5 tips on how to be ‘sustainably’ fashionable?

Sustainable fashion

‘Sustainability’ is an oft repeated word these days. Most of us are aware that ‘sustainability’ has ‘something to do with the environment’. Some practise ‘sustainability’ because they are genuinely concerned about the environment, while others do so because it is ‘fashionable’ to be ‘sustainable’.

Most of us – professionals, academics, business and community leaders – realise we have little choice, but to follow a ‘sustainable’ way of life if we wish to preserve our resources for future generations.

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Can we be ‘sustainably’ fashionable?

‘Fashionability’ is seemingly the very antithesis of ‘sustainability’. Fashion trends change every six months. Huge volumes of apparel and accessories are churned out by factories all over the world, much of which ends up in landfill. The textile industry, which uses on average 600 dyes and chemicals for the production of consumer textiles, is among the most polluting industries. How, then, do we reconcile our concern for the environment with our desire to be fashionable?

5 tips to be ‘sustainably’ fashionable

1. We can begin by selecting the right fabrics. There is a general misconception that everything natural is ‘eco-friendly’ and everything ‘man-made’ is polluting. This is a myth. Cotton, a natural fabric, is one of the worst offenders. Growing enough cotton for just 1 t-shirt requires 257 gallons of water. We can substitute cotton with organic cotton which is rain fed and free of pesticides and fertilizers. We can opt for wild silk instead of commercially produced silk. Commercially reared silkworms are killed before the pupae emerge by dipping the cocoons into boiling water. Wild silks are harvested after the moths have left the cocoons and are suitable for vegetarians and vegans.

Sustainable Fashion Wild Silk

Wild Silk Fabric. Available on www.deidaa.com. Price AUD 16.00 per metre.

Besides organic cotton and wild silk, there is a plethora of ‘sustainable’ fabrics to choose from. These include soy silk, hemp, jute, pineapple, banana and corn fibres and recycled polyester made from the humble PET bottle.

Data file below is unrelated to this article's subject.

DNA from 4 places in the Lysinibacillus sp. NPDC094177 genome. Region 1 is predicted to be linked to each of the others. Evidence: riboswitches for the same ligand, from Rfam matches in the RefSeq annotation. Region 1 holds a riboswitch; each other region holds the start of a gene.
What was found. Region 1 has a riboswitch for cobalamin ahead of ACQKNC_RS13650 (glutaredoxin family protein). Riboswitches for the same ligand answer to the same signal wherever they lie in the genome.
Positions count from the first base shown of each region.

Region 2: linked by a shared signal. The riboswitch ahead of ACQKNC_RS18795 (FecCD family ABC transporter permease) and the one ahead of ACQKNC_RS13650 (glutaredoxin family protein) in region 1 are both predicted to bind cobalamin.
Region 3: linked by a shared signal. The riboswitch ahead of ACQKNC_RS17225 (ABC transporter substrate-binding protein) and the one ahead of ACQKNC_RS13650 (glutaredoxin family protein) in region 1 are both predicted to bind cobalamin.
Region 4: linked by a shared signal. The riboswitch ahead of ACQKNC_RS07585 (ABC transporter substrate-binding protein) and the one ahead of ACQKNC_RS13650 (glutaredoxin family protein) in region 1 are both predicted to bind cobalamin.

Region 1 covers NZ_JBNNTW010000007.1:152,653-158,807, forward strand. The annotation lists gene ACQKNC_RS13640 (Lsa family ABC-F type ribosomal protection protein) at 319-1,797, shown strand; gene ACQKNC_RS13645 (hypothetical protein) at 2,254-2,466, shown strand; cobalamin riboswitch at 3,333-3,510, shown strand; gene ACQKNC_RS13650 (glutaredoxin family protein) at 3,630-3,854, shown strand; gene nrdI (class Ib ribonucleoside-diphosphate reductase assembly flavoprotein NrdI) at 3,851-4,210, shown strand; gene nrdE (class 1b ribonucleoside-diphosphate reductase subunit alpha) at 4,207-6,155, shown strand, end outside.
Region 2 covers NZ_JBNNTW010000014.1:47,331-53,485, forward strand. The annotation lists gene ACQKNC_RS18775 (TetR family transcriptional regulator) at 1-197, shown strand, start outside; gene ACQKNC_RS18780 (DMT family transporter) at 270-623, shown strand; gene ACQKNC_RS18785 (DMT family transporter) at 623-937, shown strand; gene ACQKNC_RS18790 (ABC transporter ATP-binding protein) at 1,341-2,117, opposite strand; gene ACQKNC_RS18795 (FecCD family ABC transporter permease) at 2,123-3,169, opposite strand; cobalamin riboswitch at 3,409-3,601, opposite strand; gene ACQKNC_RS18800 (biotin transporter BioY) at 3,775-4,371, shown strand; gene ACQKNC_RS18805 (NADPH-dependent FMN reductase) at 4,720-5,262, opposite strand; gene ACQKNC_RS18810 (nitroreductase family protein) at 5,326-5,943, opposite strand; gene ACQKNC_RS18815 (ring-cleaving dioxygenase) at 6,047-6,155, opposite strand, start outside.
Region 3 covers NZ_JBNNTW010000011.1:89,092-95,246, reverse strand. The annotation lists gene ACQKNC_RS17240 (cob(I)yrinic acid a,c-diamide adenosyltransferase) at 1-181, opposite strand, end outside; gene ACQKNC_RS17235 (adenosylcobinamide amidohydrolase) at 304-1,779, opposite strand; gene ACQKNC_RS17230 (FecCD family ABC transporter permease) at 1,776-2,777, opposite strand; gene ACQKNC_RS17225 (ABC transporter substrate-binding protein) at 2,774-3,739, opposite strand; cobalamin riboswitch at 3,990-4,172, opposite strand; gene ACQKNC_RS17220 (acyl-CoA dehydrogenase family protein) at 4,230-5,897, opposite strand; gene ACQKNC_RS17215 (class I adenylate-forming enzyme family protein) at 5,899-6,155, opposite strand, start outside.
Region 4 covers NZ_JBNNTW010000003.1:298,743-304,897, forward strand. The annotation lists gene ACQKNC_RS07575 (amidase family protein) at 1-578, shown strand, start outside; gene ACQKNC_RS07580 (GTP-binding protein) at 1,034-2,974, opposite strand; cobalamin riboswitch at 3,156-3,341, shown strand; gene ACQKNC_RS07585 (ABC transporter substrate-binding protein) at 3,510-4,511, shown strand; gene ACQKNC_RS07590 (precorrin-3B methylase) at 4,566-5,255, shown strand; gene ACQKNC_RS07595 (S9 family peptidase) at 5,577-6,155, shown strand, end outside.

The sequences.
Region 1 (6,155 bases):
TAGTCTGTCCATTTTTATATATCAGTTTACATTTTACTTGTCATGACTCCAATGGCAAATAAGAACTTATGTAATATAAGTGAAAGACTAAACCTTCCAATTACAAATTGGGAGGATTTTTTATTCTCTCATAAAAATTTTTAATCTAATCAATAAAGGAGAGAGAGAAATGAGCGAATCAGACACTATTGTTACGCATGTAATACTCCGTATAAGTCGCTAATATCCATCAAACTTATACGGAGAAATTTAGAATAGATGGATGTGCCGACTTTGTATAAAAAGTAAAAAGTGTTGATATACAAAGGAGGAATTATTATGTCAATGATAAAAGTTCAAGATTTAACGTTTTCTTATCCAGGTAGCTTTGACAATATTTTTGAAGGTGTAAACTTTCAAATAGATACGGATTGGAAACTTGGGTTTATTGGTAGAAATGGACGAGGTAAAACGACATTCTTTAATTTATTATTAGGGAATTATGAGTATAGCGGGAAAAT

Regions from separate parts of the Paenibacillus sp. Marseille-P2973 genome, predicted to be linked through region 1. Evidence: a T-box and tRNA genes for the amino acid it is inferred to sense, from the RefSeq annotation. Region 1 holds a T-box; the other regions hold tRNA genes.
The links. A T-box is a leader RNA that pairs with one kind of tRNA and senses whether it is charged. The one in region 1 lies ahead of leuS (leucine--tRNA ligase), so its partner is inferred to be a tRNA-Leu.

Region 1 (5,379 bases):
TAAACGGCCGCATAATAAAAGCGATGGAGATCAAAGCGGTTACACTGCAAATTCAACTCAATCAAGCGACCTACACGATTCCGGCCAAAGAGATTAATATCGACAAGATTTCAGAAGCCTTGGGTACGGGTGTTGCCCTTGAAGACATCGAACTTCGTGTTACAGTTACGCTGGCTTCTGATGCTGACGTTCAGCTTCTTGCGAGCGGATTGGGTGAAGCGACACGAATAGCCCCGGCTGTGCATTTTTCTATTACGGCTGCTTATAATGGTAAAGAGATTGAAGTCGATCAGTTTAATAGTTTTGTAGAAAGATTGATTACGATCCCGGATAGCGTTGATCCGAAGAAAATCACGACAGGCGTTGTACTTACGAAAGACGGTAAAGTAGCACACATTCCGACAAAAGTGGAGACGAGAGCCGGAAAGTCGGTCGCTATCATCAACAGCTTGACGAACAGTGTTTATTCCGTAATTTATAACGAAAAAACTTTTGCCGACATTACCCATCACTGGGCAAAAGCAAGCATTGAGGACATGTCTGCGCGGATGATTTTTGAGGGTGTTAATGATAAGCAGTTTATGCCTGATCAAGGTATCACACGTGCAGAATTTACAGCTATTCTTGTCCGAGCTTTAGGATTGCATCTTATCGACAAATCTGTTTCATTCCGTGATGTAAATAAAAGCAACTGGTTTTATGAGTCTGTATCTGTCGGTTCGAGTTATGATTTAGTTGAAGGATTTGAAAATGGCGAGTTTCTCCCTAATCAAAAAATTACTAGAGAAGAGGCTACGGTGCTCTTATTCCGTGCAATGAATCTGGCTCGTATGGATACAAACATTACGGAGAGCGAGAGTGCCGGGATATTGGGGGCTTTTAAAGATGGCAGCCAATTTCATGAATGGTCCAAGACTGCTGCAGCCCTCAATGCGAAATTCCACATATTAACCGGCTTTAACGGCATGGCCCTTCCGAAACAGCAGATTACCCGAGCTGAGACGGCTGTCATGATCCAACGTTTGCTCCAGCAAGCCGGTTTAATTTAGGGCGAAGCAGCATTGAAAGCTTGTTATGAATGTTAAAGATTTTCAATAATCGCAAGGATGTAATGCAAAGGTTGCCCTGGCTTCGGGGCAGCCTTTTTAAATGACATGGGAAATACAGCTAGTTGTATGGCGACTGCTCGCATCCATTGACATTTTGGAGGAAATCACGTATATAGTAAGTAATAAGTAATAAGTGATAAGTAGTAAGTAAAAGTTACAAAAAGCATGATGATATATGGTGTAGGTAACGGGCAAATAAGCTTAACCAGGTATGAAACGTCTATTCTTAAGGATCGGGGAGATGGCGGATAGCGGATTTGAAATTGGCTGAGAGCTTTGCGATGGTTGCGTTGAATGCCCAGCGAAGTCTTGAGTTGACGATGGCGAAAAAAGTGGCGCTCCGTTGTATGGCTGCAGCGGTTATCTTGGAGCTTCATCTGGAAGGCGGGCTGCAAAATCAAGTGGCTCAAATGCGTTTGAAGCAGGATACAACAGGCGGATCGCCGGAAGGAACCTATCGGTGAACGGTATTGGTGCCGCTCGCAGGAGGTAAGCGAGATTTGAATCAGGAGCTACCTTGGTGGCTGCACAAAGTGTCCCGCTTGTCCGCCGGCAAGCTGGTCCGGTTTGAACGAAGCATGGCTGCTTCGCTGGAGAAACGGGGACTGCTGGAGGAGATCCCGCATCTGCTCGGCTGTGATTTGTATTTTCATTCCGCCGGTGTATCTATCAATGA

Sustainable Fashion Silk Scarves

Wild silk scarves. Available on www.deidaa.com. Price AUD 25.00 each.

2. We can invest in classic styles. A classic blazer or a well tailored pair of trousers can last a lifetime. The trick is to coordinate the classics with seasonal and on–trend accessories.

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Sustainable Fashion Printed Scarf

Available on www.deidaa.com. Price AUD 45.00

Sustainable fashion tip: Co-ordinate a classic blazer with an on – trend sustainably printed scarf.

3. We can say no to ‘fast fashion’ – cheap, quick clothing made in sweatshops worldwide. And yes to artisan crafts. ‘Sustainability’ is not only about ‘flora’ and ‘fauna’ but it is also about the communities. Many artisan communities are languishing because the younger generations have abandoned the arts and crafts of their forefathers to become assembly line workers in factories. We can create a demand for artisan crafts by buying from designers and organisations who work with artisan communities to create fashion apparel and accessories. Artisan communities use handcrafting and traditional tools, thus minimising the use of resources and other maladies associated with factories.

Sustainable Fashion Traditional Handicraft Loom

Artisan communities use handcrafting and traditional tools

4. We can re-visit the time honoured slogan of ‘make, do and mend’ or ‘repair, recycle, re-use’ and not throw away a shirt because a button has come undone. Many apparel stores now offer low cost repair services or accept used garments in lieu of a discount.

5. We can ensure the local or global companies we buy from pay fair remuneration and offer reasonable working conditions to their workers. We can look for stores that have fair trade accreditations, use recycled stationery, natural light or green couriers. Designers like Stella McCartney (www.stellamccartney.com) and organisations like People Tree (www.peopletree.co.uk) are committed to sustainable fashion.

We, the ‘leaders in heels’ can take one step at a time to save the future generations from the ill effects of climate change, natural disasters and unprecedented weather conditions. We can lead by example and others will follow.

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Article by Samita Bhattacharjee

Samita BhattacharjeeSamita has a Masters degree in Fashion Design (Hons) from AUT, New Zealand. She has worked closely with fashion houses in the USA, Europe, Australasia & the Middle East. She has dressed models, beauty queens & film stars. She has participated in trade shows & fashion weeks in Asia, Australia & New Zealand. Samita writes fashion columns in Australia, New Zealand & Asia. A finalist at the Style Pasifika Fashion Awards in Auckland for two successive years, Samita is currently the Coordinator of Major Studies (Fashion) at the Academy of Design, Port Melbourne & Creative Director, Deidaa Pty Ltd.